Effectiveness of smoking cessation therapies: a systematic review and meta-analysis
1 Department of Clinical Epidemiology and Biostatistics, McMaster University, Hamilton, Canada
2 Department of Medicine, University of Toronto, Toronto, Canada
3 Faculty of Health Sciences, Clinical Epidemiology & Biostatistics, HSC-2C12, 1200 Main Street West, Hamilton, ON L8N 3Z5, Canada
Citation and License
BMC Public Health 2006, 6:300 doi:10.1186/1471-2458-6-300Published: 11 December 2006
Smoking remains the leading preventable cause of premature deaths. Several pharmacological interventions now exist to aid smokers in cessation. These include Nicotine Replacement Therapy [NRT], bupropion, and varenicline. We aimed to assess their relative efficacy in smoking cessation by conducting a systematic review and meta-analysis.
We searched 10 electronic medical databases (inception to Sept. 2006) and bibliographies of published reviews. We selected randomized controlled trials [RCTs] evaluating interventions for smoking cessation at 1 year, through chemical confirmation. Our primary endpoint was smoking cessation at 1 year. Secondary endpoints included short-term smoking cessation (~3 months) and adverse events. We conducted random-effects meta-analysis and meta-regression. We compared treatment effects across interventions using head-to-head trials and when these did not exist, we calculated indirect comparisons.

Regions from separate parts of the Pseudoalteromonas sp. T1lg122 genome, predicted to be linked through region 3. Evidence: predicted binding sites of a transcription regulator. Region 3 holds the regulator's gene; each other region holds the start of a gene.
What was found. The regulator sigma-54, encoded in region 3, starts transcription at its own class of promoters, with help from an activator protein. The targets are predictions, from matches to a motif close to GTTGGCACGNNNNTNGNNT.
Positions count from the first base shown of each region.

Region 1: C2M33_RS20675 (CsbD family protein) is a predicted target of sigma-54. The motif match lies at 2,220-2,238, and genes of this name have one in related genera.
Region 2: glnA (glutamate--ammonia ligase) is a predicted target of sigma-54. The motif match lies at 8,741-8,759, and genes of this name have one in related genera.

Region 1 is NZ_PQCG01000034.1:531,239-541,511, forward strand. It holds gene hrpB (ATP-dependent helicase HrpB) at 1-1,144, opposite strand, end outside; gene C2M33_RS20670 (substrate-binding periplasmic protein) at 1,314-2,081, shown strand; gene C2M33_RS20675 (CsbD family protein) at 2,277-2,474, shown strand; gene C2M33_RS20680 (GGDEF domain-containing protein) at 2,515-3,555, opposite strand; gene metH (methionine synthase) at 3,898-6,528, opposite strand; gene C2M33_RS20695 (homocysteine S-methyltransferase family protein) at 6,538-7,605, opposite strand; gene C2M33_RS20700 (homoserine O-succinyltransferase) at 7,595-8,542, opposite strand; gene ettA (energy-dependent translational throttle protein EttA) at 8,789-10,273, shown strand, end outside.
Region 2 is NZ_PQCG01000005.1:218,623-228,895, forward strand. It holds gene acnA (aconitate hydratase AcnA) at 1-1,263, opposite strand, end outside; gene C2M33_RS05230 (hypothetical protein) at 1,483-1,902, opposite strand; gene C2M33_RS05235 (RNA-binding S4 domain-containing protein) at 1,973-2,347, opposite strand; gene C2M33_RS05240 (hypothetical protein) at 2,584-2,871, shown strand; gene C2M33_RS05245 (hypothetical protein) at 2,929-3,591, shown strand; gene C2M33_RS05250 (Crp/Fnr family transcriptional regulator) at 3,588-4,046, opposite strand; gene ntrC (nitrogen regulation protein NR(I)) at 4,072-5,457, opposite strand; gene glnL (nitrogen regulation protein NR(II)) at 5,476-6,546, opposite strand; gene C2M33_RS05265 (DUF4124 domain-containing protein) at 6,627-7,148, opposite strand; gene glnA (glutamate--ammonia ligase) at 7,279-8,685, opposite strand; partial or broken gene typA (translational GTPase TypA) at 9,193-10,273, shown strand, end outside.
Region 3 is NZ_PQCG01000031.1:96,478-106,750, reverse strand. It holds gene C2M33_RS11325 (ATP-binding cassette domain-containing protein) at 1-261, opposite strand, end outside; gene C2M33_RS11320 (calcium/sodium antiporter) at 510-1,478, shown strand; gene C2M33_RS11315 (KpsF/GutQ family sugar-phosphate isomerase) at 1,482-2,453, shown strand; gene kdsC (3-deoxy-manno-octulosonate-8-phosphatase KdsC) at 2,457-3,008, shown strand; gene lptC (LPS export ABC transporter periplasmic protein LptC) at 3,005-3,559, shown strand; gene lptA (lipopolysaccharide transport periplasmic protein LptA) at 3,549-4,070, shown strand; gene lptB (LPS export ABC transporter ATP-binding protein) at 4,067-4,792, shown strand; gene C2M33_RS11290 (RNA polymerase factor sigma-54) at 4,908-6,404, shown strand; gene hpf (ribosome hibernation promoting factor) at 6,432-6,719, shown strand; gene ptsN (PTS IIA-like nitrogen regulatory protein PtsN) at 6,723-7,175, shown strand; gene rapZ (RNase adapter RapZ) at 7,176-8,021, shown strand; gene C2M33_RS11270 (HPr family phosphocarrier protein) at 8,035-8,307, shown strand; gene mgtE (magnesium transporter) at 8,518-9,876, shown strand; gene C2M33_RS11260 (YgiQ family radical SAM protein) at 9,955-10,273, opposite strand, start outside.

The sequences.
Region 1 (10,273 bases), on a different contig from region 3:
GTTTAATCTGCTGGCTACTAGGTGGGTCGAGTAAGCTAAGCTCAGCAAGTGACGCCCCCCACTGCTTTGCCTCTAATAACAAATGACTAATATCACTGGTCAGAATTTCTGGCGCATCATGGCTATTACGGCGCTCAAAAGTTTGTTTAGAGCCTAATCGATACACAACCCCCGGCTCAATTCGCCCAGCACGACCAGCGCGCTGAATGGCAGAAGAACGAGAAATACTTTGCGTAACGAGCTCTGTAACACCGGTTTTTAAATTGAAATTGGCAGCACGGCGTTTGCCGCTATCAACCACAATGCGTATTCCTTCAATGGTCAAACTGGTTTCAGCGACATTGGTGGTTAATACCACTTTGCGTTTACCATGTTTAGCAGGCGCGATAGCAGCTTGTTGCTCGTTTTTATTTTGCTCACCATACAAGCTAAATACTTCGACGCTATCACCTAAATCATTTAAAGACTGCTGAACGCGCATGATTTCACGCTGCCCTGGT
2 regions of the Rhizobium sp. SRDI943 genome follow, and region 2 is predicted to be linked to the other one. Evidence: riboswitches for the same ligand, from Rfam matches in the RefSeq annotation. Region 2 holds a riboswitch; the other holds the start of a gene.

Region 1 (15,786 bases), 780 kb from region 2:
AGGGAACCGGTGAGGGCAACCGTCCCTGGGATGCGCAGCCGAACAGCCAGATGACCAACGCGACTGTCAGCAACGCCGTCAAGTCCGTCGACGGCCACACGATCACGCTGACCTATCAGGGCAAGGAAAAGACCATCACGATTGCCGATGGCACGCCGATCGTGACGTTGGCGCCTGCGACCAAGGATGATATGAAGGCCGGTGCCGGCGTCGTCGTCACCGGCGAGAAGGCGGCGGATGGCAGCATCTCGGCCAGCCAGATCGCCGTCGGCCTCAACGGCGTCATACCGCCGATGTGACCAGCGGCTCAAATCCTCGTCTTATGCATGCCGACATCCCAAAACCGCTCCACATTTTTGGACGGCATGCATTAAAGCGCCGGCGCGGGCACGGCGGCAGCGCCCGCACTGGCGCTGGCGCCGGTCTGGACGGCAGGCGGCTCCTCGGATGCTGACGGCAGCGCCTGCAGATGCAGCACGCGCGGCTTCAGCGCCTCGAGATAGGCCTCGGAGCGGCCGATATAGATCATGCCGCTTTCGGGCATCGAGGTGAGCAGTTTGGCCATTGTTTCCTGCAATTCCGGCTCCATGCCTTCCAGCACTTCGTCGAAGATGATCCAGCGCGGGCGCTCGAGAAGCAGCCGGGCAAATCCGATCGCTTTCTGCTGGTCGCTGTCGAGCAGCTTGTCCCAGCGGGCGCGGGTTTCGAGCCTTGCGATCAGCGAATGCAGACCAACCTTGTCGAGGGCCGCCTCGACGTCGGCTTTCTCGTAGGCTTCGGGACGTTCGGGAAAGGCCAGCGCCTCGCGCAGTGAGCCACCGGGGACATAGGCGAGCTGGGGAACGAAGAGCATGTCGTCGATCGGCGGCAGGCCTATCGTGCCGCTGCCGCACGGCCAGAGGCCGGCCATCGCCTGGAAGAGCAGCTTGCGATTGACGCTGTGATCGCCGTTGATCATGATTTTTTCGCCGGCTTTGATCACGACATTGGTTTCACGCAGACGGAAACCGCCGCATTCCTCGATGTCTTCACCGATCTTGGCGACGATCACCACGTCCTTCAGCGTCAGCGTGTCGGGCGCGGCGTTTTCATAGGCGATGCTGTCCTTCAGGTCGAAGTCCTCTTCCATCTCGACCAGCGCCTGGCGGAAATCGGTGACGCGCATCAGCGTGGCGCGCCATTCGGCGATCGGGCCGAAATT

We identified 70 trials of NRT versus control at 1 year, Odds Ratio [OR] 1.71, 95% Confidence Interval [CI], 1.55–1.88, P =< 0.0001). This was consistent when examining all placebo-controlled trials (49 RCTs, OR 1.78, 95% CI, 1.60–1.99), NRT gum (OR 1.60, 95% CI, 1.37–1.86) or patch (OR 1.63, 95% CI, 1.41–1.89). NRT also reduced smoking at 3 months (OR 1.98, 95% CI, 1.77–2.21). Bupropion trials were superior to controls at 1 year (12 RCTs, OR1.56, 95% CI, 1.10–2.21, P = 0.01) and at 3 months (OR 2.13, 95% CI, 1.72–2.64). Two RCTs evaluated the superiority of bupropion versus NRT at 1 year (OR 1.14, 95% CI, 0.20–6.42).
Varenicline was superior to placebo at 1 year (4 RCTs, OR 2.96, 95% CI, 2.12–4.12, P =< 0.0001) and also at approximately 3 months (OR 3.75, 95% CI, 2.65–5.30). Three RCTs evaluated the effectiveness of varenicline versus bupropion at 1 year (OR 1.58, 95% CI, 1.22–2.05) and at approximately 3 months (OR 1.61, 95% CI, 1.16–2.21). Using indirect comparisons, varenicline was superior to NRT when compared to placebo controls (OR 1.66, 95% CI 1.17–2.36, P = 0.004) or to all controls at 1 year (OR 1.73, 95% CI 1.22–2.45, P = 0.001). This was also the case for 3-month data. Adverse events were not systematically different across studies.
NRT, bupropion and varenicline all provide therapeutic effects in assisting with smoking cessation. Direct and indirect comparisons identify a hierarchy of effectiveness.